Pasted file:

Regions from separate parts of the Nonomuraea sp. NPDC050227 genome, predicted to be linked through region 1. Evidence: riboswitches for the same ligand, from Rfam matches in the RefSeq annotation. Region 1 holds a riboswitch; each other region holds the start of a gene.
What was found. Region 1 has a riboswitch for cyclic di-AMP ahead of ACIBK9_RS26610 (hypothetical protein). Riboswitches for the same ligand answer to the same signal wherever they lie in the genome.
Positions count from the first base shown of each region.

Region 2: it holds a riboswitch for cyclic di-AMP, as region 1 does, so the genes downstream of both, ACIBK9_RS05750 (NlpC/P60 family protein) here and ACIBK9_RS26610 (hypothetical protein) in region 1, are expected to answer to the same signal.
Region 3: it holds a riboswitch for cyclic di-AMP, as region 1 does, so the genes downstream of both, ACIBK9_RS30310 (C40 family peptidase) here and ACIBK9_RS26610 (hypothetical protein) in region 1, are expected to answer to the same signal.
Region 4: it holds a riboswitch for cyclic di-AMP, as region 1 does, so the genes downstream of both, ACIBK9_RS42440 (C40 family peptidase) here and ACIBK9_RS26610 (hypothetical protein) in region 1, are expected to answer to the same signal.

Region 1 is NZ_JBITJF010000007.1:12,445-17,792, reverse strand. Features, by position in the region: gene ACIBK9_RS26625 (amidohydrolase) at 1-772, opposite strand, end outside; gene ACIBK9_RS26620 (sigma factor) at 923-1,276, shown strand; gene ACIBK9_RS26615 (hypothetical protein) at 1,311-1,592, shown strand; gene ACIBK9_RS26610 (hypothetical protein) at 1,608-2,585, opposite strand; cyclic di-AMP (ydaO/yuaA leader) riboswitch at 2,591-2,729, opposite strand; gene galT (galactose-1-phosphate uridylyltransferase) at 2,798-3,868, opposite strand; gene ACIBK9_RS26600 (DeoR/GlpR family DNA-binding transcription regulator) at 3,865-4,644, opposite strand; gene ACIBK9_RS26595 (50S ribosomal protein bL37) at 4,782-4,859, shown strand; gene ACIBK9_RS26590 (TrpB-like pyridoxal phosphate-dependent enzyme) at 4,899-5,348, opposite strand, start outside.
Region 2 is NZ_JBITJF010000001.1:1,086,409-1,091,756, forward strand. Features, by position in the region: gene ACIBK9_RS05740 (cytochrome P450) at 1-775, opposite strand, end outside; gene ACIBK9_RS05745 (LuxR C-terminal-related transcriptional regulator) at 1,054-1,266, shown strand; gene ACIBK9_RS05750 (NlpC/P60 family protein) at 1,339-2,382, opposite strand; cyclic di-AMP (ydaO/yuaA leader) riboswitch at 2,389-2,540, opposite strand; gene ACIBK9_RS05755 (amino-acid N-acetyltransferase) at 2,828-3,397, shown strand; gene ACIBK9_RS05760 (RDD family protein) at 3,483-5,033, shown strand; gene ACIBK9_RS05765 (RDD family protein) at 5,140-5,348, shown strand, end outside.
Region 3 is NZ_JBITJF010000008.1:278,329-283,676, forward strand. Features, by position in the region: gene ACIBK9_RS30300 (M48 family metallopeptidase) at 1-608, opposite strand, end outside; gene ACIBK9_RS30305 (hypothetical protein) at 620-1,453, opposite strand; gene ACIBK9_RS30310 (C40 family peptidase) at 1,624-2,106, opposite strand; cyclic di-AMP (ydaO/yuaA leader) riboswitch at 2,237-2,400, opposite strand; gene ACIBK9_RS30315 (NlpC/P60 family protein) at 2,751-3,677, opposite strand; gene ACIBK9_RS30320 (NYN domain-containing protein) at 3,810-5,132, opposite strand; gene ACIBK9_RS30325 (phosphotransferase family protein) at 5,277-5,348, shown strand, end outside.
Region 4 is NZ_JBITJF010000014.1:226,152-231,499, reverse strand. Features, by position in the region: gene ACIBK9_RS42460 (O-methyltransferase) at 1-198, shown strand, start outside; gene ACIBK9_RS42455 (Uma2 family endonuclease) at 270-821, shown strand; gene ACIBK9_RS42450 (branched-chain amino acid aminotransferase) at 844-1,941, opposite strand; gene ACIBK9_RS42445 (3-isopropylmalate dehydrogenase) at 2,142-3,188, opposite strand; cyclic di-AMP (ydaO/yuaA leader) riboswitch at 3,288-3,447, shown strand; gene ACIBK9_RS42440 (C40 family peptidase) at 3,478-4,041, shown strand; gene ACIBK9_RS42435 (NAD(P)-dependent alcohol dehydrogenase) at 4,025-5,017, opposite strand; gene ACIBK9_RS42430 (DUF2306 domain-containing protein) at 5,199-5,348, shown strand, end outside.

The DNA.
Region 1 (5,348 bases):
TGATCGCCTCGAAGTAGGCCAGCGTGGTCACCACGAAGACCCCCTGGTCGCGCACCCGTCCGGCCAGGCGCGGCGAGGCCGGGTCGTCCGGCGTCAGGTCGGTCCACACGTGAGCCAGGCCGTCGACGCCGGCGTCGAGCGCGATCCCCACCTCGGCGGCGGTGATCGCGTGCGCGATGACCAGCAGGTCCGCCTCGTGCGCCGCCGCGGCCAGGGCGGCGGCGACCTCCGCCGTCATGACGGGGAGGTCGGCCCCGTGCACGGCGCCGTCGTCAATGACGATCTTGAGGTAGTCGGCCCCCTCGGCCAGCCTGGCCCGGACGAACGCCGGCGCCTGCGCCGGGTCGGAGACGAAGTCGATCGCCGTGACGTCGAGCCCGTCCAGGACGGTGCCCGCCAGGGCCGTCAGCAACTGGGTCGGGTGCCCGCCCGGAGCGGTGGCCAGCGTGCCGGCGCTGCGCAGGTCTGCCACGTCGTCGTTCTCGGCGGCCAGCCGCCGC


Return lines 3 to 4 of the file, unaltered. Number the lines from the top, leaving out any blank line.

Positions count from the first base shown of each region.

Region 2: it holds a riboswitch for cyclic di-AMP, as region 1 does, so the genes downstream of both, ACIBK9_RS05750 (NlpC/P60 family protein) here and ACIBK9_RS26610 (hypothetical protein) in region 1, are expected to answer to the same signal.